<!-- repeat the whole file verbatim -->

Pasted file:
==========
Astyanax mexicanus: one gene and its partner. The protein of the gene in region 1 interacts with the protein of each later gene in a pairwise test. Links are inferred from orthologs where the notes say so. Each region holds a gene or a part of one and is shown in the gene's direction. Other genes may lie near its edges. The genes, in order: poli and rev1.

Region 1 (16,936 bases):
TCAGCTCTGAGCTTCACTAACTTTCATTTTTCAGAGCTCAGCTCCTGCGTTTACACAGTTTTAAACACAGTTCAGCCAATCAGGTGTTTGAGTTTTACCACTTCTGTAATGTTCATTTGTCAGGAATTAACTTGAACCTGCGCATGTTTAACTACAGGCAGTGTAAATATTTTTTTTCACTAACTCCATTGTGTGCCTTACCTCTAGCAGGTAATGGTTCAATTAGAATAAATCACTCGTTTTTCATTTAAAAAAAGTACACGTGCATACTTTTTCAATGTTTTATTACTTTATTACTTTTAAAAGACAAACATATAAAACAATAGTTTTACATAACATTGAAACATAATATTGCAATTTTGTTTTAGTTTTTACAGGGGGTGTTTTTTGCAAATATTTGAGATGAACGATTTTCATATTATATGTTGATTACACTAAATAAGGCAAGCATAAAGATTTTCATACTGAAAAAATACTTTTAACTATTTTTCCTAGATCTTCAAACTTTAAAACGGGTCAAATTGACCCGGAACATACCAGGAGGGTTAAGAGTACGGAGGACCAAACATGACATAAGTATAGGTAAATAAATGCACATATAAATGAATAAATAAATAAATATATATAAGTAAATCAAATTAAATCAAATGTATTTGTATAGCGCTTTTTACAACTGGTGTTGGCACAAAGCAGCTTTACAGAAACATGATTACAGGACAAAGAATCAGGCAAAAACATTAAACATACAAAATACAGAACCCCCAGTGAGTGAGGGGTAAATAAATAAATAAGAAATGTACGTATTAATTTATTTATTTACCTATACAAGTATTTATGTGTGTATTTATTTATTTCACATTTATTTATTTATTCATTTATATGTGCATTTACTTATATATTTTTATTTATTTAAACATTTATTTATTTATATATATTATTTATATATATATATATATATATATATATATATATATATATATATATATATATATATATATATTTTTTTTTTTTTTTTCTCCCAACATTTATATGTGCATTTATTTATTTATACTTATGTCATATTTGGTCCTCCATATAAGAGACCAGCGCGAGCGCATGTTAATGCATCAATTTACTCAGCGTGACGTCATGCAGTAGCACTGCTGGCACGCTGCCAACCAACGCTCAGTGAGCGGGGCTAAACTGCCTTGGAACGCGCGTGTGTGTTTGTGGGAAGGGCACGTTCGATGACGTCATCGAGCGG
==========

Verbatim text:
Astyanax mexicanus: one gene and its partner. The protein of the gene in region 1 interacts with the protein of each later gene in a pairwise test. Links are inferred from orthologs where the notes say so. Each region holds a gene or a part of one and is shown in the gene's direction. Other genes may lie near its edges. The genes, in order: poli and rev1.

Region 1 (16,936 bases):
TCAGCTCTGAGCTTCACTAACTTTCATTTTTCAGAGCTCAGCTCCTGCGTTTACACAGTTTTAAACACAGTTCAGCCAATCAGGTGTTTGAGTTTTACCACTTCTGTAATGTTCATTTGTCAGGAATTAACTTGAACCTGCGCATGTTTAACTACAGGCAGTGTAAATATTTTTTTTCACTAACTCCATTGTGTGCCTTACCTCTAGCAGGTAATGGTTCAATTAGAATAAATCACTCGTTTTTCATTTAAAAAAAGTACACGTGCATACTTTTTCAATGTTTTATTACTTTATTACTTTTAAAAGACAAACATATAAAACAATAGTTTTACATAACATTGAAACATAATATTGCAATTTTGTTTTAGTTTTTACAGGGGGTGTTTTTTGCAAATATTTGAGATGAACGATTTTCATATTATATGTTGATTACACTAAATAAGGCAAGCATAAAGATTTTCATACTGAAAAAATACTTTTAACTATTTTTCCTAGATCTTCAAACTTTAAAACGGGTCAAATTGACCCGGAACATACCAGGAGGGTTAAGAGTACGGAGGACCAAACATGACATAAGTATAGGTAAATAAATGCACATATAAATGAATAAATAAATAAATATATATAAGTAAATCAAATTAAATCAAATGTATTTGTATAGCGCTTTTTACAACTGGTGTTGGCACAAAGCAGCTTTACAGAAACATGATTACAGGACAAAGAATCAGGCAAAAACATTAAACATACAAAATACAGAACCCCCAGTGAGTGAGGGGTAAATAAATAAATAAGAAATGTACGTATTAATTTATTTATTTACCTATACAAGTATTTATGTGTGTATTTATTTATTTCACATTTATTTATTTATTCATTTATATGTGCATTTACTTATATATTTTTATTTATTTAAACATTTATTTATTTATATATATTATTTATATATATATATATATATATATATATATATATATATATATATATATATATATATATATATTTTTTTTTTTTTTTTCTCCCAACATTTATATGTGCATTTATTTATTTATACTTATGTCATATTTGGTCCTCCATATAAGAGACCAGCGCGAGCGCATGTTAATGCATCAATTTACTCAGCGTGACGTCATGCAGTAGCACTGCTGGCACGCTGCCAACCAACGCTCAGTGAGCGGGGCTAAACTGCCTTGGAACGCGCGTGTGTGTTTGTGGGAAGGGCACGTTCGATGACGTCATCGAGCGG